I belong to a librarian book club that reads a different genre every month to improve our reader’s advisory skills. The idea is to get us better-acquainted with the types of books we may not normally read. In addition to improving my recommendations, I’m also studying these books from a writer’s perspective. Just because I don’t write a certain genre doesn’t mean I can’t learn from those who do. If you want to see other posts in this series, check out the “genre lessons” tag.
This month, as we did last October, we’re discussing horror. The first thing I learned from this is that the teens in my community are really into horror right now. Every time I do book talks, I start out by asking students what they’re reading and telling them what I’m reading. Many of them were interested in the horror novel I mentioned, in some cases more so than the books I brought with me. I’m definitely going to add more horror for the books I talk about next spring.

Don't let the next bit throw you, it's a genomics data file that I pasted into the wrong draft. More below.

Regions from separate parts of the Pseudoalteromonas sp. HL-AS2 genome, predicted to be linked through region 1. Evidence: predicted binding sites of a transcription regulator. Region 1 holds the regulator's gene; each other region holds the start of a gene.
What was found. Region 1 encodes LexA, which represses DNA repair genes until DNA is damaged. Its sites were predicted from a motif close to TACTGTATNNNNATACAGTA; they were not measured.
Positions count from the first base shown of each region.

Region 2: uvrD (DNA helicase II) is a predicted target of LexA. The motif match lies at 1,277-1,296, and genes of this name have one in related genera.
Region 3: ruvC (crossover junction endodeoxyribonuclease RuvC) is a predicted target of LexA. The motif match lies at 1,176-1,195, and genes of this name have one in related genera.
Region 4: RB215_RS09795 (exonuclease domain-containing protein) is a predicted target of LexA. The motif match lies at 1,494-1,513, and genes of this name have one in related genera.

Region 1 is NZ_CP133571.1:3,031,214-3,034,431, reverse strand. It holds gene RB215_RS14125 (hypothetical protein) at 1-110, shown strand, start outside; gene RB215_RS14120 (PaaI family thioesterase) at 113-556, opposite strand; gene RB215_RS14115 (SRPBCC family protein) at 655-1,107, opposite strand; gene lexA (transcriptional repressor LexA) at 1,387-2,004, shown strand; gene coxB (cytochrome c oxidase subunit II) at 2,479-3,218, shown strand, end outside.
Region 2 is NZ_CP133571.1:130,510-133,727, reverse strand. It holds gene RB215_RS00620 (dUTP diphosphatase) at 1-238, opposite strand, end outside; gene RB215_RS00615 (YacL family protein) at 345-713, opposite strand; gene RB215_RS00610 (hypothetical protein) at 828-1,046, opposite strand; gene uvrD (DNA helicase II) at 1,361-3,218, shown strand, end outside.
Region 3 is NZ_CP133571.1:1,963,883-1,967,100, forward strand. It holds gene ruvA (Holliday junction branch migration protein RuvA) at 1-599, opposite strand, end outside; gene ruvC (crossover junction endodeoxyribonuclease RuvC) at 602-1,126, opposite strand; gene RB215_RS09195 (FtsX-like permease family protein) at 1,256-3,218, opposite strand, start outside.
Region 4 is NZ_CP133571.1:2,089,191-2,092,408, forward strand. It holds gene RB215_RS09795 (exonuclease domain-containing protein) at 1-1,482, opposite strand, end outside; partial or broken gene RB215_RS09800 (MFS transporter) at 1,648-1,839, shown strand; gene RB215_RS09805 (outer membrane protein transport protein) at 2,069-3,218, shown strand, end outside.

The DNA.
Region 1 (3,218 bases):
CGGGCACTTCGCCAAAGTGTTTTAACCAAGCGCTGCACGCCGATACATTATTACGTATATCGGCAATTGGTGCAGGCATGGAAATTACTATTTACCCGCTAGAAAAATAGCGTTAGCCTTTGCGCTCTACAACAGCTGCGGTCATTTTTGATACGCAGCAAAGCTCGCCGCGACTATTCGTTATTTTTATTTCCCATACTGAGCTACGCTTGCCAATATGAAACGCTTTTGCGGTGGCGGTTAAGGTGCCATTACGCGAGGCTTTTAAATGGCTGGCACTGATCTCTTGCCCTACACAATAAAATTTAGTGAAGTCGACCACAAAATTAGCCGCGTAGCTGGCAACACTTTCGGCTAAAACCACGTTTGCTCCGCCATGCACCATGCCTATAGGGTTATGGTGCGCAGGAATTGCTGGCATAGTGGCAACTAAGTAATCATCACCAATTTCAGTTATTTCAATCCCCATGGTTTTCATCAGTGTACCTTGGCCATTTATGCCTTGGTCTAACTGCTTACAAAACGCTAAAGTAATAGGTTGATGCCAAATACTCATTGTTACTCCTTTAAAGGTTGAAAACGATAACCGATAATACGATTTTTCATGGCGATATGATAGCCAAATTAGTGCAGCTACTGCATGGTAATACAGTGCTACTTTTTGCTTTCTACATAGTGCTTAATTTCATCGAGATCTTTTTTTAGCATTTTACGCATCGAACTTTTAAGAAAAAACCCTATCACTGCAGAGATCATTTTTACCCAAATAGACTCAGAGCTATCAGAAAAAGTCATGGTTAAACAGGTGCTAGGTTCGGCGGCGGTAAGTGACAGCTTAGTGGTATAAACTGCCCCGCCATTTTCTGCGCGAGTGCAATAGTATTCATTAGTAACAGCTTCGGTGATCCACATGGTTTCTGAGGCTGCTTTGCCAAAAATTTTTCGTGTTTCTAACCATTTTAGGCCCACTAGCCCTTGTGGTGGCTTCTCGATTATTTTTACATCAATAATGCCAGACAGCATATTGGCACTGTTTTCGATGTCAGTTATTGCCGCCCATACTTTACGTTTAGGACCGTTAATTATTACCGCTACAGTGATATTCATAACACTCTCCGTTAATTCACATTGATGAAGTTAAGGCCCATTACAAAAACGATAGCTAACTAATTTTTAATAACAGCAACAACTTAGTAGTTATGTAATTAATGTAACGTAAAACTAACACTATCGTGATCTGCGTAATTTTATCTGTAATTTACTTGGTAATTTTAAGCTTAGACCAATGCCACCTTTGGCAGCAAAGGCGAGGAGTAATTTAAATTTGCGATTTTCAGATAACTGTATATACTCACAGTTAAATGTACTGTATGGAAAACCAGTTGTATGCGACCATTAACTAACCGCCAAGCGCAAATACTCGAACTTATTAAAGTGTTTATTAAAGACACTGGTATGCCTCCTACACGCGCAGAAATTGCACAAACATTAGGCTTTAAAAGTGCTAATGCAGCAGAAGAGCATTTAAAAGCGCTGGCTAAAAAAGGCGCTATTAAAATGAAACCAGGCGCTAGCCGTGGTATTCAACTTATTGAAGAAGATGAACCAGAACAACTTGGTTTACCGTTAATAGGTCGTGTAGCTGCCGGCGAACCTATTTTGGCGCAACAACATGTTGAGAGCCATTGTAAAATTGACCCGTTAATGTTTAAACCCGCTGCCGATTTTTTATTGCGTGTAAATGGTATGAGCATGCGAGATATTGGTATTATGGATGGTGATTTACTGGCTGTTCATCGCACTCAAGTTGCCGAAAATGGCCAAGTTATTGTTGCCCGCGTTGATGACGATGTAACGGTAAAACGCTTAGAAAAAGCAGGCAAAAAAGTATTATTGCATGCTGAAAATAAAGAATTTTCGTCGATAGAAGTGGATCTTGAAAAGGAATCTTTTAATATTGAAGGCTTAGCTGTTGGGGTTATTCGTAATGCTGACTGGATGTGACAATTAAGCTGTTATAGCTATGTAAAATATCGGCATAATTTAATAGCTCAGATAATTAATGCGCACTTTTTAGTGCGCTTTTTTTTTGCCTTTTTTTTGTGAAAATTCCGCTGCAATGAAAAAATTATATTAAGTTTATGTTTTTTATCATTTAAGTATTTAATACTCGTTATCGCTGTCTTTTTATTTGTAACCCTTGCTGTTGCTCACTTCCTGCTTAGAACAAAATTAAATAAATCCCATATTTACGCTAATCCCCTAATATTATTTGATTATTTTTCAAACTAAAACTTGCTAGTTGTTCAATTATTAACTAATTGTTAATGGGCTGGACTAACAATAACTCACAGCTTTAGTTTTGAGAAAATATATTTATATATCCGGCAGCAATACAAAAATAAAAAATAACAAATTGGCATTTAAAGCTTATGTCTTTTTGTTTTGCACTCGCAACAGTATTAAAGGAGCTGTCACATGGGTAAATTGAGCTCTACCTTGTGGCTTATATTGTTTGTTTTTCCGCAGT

But I digress. As far as writing lessons learned from reading horror, this month reaffirmed just how important word choice can be. When describing a scary place, the right words and tone can make all the difference. “Snow white” conjures a different image than “bone white,” and an unpleasant smell described as “rank” isn’t as gut-churning as one described as “like rotting corpses.” If you want to scare your readers, you can use descriptions that evoke creepy images even if you’re talking about a sunny afternoon at the park.
Pacing is also key to increasing the tension, and the creepiness. If the characters are exploring a house we’ve been told is haunted, don’t have the ghost appear right away. Let the characters take their time going from room to room, finding slightly creepy/off-putting things, our dread slowly growing until finally we see the ghost. The more you draw out the tension, letting it rise slowly, the scarier the scene will be.